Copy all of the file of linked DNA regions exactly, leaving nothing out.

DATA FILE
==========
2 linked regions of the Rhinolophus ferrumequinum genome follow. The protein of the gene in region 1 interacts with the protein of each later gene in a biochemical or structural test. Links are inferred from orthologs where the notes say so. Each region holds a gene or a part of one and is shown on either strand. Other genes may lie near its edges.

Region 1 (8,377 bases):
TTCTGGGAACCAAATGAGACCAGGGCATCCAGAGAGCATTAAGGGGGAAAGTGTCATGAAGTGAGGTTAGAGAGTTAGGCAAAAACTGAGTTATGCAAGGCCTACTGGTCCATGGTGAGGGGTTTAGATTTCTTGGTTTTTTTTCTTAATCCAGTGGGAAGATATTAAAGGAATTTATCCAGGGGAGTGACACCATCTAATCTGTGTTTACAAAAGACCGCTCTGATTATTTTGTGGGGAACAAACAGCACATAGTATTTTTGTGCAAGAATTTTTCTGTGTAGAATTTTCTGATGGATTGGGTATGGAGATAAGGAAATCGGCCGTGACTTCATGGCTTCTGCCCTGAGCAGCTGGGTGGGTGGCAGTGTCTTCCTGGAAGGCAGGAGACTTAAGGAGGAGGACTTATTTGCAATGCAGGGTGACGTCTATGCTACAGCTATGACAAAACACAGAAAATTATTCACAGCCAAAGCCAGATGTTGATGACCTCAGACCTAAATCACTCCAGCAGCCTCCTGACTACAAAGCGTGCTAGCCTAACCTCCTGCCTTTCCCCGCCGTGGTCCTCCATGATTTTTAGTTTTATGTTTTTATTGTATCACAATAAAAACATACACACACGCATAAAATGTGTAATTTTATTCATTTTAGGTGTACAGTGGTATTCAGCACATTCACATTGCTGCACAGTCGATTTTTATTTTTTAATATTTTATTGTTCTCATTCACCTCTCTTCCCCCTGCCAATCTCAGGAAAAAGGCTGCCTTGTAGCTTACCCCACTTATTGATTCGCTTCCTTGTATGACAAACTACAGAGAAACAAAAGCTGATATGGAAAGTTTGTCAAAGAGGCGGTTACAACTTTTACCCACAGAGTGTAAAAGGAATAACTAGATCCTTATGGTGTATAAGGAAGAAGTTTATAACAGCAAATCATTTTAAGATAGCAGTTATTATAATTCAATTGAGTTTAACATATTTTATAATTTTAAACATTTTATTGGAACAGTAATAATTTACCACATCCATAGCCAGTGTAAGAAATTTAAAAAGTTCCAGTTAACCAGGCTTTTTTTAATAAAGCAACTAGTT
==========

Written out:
2 linked regions of the Rhinolophus ferrumequinum genome follow. The protein of the gene in region 1 interacts with the protein of each later gene in a biochemical or structural test. Links are inferred from orthologs where the notes say so. Each region holds a gene or a part of one and is shown on either strand. Other genes may lie near its edges.

Region 1 (8,377 bases):
TTCTGGGAACCAAATGAGACCAGGGCATCCAGAGAGCATTAAGGGGGAAAGTGTCATGAAGTGAGGTTAGAGAGTTAGGCAAAAACTGAGTTATGCAAGGCCTACTGGTCCATGGTGAGGGGTTTAGATTTCTTGGTTTTTTTTCTTAATCCAGTGGGAAGATATTAAAGGAATTTATCCAGGGGAGTGACACCATCTAATCTGTGTTTACAAAAGACCGCTCTGATTATTTTGTGGGGAACAAACAGCACATAGTATTTTTGTGCAAGAATTTTTCTGTGTAGAATTTTCTGATGGATTGGGTATGGAGATAAGGAAATCGGCCGTGACTTCATGGCTTCTGCCCTGAGCAGCTGGGTGGGTGGCAGTGTCTTCCTGGAAGGCAGGAGACTTAAGGAGGAGGACTTATTTGCAATGCAGGGTGACGTCTATGCTACAGCTATGACAAAACACAGAAAATTATTCACAGCCAAAGCCAGATGTTGATGACCTCAGACCTAAATCACTCCAGCAGCCTCCTGACTACAAAGCGTGCTAGCCTAACCTCCTGCCTTTCCCCGCCGTGGTCCTCCATGATTTTTAGTTTTATGTTTTTATTGTATCACAATAAAAACATACACACACGCATAAAATGTGTAATTTTATTCATTTTAGGTGTACAGTGGTATTCAGCACATTCACATTGCTGCACAGTCGATTTTTATTTTTTAATATTTTATTGTTCTCATTCACCTCTCTTCCCCCTGCCAATCTCAGGAAAAAGGCTGCCTTGTAGCTTACCCCACTTATTGATTCGCTTCCTTGTATGACAAACTACAGAGAAACAAAAGCTGATATGGAAAGTTTGTCAAAGAGGCGGTTACAACTTTTACCCACAGAGTGTAAAAGGAATAACTAGATCCTTATGGTGTATAAGGAAGAAGTTTATAACAGCAAATCATTTTAAGATAGCAGTTATTATAATTCAATTGAGTTTAACATATTTTATAATTTTAAACATTTTATTGGAACAGTAATAATTTACCACATCCATAGCCAGTGTAAGAAATTTAAAAAGTTCCAGTTAACCAGGCTTTTTTTAATAAAGCAACTAGTT